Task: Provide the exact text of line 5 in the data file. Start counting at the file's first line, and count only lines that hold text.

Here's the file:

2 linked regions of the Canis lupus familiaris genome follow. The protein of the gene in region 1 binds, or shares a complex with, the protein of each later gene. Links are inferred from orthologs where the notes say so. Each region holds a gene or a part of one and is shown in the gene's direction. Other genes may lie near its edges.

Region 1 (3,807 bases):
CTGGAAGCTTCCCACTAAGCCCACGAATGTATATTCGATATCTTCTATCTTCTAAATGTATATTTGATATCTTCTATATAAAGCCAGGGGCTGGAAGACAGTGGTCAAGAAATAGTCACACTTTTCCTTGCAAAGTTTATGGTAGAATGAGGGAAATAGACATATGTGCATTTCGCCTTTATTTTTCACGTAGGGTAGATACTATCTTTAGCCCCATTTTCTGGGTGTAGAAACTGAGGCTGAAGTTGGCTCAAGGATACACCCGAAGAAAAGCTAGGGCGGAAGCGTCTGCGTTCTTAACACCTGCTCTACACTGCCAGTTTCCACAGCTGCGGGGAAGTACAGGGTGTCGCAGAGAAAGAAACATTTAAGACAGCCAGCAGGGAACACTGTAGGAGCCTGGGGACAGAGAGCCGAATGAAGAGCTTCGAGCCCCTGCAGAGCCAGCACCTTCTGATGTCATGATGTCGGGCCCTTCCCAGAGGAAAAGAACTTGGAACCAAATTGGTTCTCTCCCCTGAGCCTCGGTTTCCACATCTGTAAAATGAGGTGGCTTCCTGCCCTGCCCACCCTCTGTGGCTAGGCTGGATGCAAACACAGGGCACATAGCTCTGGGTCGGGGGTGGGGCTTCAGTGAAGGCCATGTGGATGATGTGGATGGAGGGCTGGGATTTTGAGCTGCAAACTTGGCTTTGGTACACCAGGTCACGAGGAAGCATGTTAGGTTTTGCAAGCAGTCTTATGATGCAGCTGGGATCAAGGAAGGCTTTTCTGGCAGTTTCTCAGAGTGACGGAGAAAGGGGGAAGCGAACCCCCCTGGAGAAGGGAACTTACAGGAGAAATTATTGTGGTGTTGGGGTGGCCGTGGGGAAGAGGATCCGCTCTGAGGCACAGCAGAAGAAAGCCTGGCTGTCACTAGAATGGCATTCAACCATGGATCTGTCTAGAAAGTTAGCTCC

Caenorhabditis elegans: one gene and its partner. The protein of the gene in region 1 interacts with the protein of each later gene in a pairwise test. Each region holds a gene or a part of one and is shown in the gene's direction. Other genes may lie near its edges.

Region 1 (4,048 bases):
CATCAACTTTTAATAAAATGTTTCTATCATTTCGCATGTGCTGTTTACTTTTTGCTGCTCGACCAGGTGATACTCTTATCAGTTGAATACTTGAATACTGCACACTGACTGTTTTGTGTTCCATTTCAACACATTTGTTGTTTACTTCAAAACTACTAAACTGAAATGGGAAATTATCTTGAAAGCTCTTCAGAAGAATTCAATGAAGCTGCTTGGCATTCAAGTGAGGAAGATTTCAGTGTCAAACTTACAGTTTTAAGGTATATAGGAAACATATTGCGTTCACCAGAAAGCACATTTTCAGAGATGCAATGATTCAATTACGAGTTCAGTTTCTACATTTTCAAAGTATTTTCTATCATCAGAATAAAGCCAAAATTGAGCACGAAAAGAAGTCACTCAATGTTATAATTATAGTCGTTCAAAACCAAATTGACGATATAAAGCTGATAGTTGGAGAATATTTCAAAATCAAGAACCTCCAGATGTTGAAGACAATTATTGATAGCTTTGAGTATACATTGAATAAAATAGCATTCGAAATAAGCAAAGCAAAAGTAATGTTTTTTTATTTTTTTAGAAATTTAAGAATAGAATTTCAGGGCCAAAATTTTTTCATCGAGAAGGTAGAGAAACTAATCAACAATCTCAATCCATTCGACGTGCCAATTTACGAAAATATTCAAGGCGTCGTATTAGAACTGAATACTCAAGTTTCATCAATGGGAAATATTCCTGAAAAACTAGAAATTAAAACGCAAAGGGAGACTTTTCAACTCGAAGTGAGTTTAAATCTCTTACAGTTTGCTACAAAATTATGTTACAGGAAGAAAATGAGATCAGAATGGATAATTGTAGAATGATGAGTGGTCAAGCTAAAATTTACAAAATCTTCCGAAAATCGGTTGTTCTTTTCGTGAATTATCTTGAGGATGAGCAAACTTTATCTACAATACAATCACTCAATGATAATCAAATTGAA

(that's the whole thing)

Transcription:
Region 1 (4,048 bases):